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The New York Times’ Coal Miner Interview Is Why We Won’t Stop Climate Change

The problem with journalism, we were told after the election, is that we in the media focused too much on the facts and too little on the people, their stories, and their feelings. Coastal elites holed up with their precious data and...Show More Summary

Researchers create tough material for next generation of powerful engines

To stand up to the heat and pressure of next-generation rocket engines, the composite fibers used to make them should be fuzzy.

Senate intelligence leaders pledge bipartisan Trump-Russia inquiry

By Patricia Zengerle WASHINGTON (Reuters) - The Republican chairman of the U.S. Senate Intelligence Committee on Wednesday promised a thorough investigation into any direct links between Russia and Republican Donald Trump during his successful 2016 run for the White House. Show More Summary

The carbon footprint of crime has fallen, study finds

A study has found that the carbon footprint of crime over the last 20 years has fallen.

Laziness Is Contagious, Scientists Find

Prudence, impatience and laziness are personality traits that were thought to be pretty set once you reached adulthood. But a new study suggests otherwise.

Bus-Sized Asteroid Buzzes Earth Closer Than Moon | Video

A roughly 26-foot (8 meter) asteroid named 2017 FJ101 came within 202,000 miles (~325,087 km) of Earth on Mar. 30, 2017. It was first observed on March 25, 2017.

New discovery reveals Tyrannosaur faces for the first time

No feathers, but specialized scales on its snout could sense vibration, heat.

Proteins that can take the heat

(Rensselaer Polytechnic Institute) Ancient proteins may offer clues on how to engineer proteins that can withstand the high temperatures required in industrial applications, according to new research published in the Proceedings of the National Academy of Science.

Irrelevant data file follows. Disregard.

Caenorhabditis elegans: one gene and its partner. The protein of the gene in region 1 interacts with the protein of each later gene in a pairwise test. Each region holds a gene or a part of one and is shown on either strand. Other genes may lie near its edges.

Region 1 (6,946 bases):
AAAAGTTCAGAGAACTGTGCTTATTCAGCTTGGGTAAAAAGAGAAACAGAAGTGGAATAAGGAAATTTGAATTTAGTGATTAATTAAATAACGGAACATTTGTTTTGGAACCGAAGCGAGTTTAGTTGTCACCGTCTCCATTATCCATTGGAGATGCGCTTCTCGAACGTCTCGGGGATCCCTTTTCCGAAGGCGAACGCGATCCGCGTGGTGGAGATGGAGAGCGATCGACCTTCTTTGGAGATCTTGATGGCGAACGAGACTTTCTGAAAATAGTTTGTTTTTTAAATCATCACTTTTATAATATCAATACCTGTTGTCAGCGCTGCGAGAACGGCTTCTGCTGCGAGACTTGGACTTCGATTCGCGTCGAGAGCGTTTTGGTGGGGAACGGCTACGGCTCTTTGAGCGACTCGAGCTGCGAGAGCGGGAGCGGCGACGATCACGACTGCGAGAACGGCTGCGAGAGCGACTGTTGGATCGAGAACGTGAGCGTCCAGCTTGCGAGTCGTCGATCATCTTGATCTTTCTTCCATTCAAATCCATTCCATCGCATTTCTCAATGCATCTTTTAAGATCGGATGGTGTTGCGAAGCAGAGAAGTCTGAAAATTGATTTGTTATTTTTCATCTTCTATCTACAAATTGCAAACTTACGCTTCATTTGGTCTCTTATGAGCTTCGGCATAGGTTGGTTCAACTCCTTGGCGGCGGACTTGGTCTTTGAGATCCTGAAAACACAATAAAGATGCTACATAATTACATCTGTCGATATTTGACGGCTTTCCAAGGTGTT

Public funding essential for advances in biomedical research

(Harvard Business School) Article shows that publicly-funded research creates knowledge that links to private companies' efforts to develop drugs, medical devices, and other patented biomedical products.

Let Us Now Praise the Invention of the Microscope

Early scientists wielded this revolutionary tool to study the invisible world of microbes, and even their own semen

'Ghost in the Shell': Hollywood’s Mischievous Vision of AI

With the new sci-fi flick "Ghost in the Shell" hitting theaters this week, Scientific American asks artificial intelligence experts which movies, if any, have gotten AI right.

No Lips! T. Rex Didn't Pucker Up, New Tyrannosaur Shows

The fearsome Tyrannosaurus rex didn't have lips if it looked anything like a newly discovered tyrannosaur species that scientists are calling the "frightful lizard."

Photos: Newfound Tyrannosaur Had Nearly 3-Inch-Long Teeth

After nearly 30 years since its discovery in Montana, a newfound species of tyrannosaur is finally making its debut.

Team creates triple-threat cancer-fighting polymer capsules for guided drug delivery

Chemists at the University of Alabama at Birmingham have designed triple-threat cancer-fighting polymer capsules that bring the promise of guided drug delivery closer to preclinical testing.

Why Russia Gave up Alaska, America's Gateway to the Arctic

The tale of how and why Russia ceded its control over Alaska to the U.S. 150 years ago is actually two tales and two intertwining histories.

NIH funding helps generate private-sector patents: study

Research grants issued by the National Institutes of Health (NIH) contribute to a significant number of private-sector patents in biomedicine, according to a new study co-authored by an MIT professor.

Trump, Christie pledge to combat nation's opioid addiction

WASHINGTON (AP) — President Donald Trump is vowing to step up efforts to combat the nation's opioid addiction crisis, and he's tapped New Jersey Gov. Chris Christie to lead the fight.

It just got harder to deny climate change drives extreme weather

The link between human activity and unusual jet stream patterns associated with extreme weather events is getting stronger, says Olive Heffernan

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